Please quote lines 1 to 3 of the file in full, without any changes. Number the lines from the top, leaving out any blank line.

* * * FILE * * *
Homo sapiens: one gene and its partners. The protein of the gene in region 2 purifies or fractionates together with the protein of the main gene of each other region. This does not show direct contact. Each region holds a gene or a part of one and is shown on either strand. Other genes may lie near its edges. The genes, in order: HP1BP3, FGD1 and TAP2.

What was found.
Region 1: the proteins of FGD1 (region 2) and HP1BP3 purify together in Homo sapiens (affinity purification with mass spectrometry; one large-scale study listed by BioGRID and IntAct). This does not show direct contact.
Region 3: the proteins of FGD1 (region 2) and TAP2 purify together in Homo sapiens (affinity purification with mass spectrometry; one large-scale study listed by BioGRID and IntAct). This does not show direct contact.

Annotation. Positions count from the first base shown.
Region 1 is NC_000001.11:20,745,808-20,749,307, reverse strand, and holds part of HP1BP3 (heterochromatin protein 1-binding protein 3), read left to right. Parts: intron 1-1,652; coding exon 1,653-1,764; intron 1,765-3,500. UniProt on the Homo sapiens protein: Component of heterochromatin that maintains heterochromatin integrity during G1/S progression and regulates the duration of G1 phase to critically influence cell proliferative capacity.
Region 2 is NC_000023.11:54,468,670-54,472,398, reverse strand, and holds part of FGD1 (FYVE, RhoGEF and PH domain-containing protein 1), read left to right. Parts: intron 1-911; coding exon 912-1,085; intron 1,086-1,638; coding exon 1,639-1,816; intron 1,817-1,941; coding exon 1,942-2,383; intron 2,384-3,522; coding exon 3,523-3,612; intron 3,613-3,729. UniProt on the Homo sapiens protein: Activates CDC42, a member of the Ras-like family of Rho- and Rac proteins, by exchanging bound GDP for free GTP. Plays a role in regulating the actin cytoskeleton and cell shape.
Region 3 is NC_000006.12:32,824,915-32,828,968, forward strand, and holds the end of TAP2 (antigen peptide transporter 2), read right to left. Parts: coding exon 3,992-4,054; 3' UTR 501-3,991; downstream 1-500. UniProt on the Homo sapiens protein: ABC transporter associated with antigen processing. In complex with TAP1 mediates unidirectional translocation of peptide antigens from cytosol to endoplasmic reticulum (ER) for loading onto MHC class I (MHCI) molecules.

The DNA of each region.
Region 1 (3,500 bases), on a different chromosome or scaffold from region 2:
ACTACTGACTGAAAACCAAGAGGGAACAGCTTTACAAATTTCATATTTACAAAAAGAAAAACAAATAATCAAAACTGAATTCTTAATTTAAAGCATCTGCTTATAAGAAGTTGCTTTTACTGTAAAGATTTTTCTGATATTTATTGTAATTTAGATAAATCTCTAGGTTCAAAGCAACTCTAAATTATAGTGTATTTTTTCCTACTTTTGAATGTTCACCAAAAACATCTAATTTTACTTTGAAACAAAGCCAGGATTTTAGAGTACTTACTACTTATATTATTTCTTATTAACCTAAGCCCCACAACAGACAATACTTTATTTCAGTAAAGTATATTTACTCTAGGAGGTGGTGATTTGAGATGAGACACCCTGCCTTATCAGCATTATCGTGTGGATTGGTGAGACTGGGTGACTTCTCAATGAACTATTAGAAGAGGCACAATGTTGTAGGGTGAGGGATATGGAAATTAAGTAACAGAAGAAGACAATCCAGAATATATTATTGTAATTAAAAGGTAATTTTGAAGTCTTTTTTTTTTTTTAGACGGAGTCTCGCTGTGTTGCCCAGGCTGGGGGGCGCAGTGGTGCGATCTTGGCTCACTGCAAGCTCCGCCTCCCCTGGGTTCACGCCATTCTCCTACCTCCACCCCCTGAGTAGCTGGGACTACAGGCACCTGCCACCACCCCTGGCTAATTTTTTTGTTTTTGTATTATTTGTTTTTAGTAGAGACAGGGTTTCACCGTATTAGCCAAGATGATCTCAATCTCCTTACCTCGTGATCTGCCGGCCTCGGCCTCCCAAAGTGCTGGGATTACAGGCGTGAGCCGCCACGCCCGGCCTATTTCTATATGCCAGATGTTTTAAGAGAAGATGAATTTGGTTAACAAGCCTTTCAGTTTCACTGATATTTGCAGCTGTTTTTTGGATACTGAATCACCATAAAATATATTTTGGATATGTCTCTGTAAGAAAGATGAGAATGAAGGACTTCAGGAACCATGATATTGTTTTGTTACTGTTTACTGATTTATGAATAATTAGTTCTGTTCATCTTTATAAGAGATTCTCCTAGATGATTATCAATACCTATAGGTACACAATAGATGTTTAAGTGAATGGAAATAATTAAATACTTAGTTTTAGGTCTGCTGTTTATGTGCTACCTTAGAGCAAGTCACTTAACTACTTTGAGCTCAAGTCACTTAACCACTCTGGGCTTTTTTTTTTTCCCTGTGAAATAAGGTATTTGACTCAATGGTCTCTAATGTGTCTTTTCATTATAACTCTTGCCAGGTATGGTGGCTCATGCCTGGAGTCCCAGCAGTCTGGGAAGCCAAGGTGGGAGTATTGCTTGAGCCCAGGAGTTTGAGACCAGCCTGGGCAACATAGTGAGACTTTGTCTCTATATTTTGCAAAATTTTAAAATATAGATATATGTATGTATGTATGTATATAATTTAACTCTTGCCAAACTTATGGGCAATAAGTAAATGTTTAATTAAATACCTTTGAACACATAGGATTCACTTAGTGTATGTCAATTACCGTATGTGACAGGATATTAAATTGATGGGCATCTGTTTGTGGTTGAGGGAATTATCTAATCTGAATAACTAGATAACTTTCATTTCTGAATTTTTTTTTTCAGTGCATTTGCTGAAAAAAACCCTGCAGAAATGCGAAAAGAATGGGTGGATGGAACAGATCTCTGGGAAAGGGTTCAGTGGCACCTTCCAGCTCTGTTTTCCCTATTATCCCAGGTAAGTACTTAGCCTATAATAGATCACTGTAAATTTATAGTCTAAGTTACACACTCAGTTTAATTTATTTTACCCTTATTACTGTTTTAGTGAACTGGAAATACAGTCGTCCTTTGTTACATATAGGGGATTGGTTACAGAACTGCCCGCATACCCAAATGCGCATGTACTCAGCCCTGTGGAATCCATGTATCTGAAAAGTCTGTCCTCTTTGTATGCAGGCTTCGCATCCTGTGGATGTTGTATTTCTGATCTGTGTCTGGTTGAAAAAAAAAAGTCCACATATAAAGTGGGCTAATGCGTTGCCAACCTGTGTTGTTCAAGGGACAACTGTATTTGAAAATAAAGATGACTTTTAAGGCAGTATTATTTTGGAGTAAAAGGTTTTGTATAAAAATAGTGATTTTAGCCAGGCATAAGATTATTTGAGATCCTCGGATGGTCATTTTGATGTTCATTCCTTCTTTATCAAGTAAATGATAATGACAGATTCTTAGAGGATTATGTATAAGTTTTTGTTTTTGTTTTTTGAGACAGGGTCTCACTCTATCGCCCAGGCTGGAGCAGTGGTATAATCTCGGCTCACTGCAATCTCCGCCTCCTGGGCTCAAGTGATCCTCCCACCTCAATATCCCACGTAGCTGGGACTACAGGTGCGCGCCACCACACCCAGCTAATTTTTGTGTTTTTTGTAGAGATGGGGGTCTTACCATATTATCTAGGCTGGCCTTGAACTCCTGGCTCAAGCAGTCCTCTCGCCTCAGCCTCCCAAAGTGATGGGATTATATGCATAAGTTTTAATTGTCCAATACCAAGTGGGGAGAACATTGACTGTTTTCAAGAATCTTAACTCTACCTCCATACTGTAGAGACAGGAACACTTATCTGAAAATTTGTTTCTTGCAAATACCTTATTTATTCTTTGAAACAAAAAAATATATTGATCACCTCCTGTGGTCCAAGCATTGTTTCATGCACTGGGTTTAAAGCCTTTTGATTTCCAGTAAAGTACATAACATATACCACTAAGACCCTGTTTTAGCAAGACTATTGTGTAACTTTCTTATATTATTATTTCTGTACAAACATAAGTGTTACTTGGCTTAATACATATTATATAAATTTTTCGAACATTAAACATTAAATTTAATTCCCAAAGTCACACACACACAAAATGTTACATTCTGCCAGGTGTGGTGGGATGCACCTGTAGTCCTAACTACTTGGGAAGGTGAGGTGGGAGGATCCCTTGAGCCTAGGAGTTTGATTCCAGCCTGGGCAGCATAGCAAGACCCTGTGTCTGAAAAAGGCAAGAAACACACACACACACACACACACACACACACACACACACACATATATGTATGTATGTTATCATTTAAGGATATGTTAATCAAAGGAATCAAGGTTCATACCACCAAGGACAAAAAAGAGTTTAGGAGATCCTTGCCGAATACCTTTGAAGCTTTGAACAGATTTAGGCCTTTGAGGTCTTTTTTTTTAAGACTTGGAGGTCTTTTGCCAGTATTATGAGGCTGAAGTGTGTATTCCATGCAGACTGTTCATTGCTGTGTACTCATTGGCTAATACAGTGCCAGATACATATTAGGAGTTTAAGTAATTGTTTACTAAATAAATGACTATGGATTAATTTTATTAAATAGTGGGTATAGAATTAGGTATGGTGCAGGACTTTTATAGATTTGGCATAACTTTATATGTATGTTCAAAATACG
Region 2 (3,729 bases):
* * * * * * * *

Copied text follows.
Homo sapiens: one gene and its partners. The protein of the gene in region 2 purifies or fractionates together with the protein of the main gene of each other region. This does not show direct contact. Each region holds a gene or a part of one and is shown on either strand. Other genes may lie near its edges. The genes, in order: HP1BP3, FGD1 and TAP2.

What was found.
Region 1: the proteins of FGD1 (region 2) and HP1BP3 purify together in Homo sapiens (affinity purification with mass spectrometry; one large-scale study listed by BioGRID and IntAct). This does not show direct contact.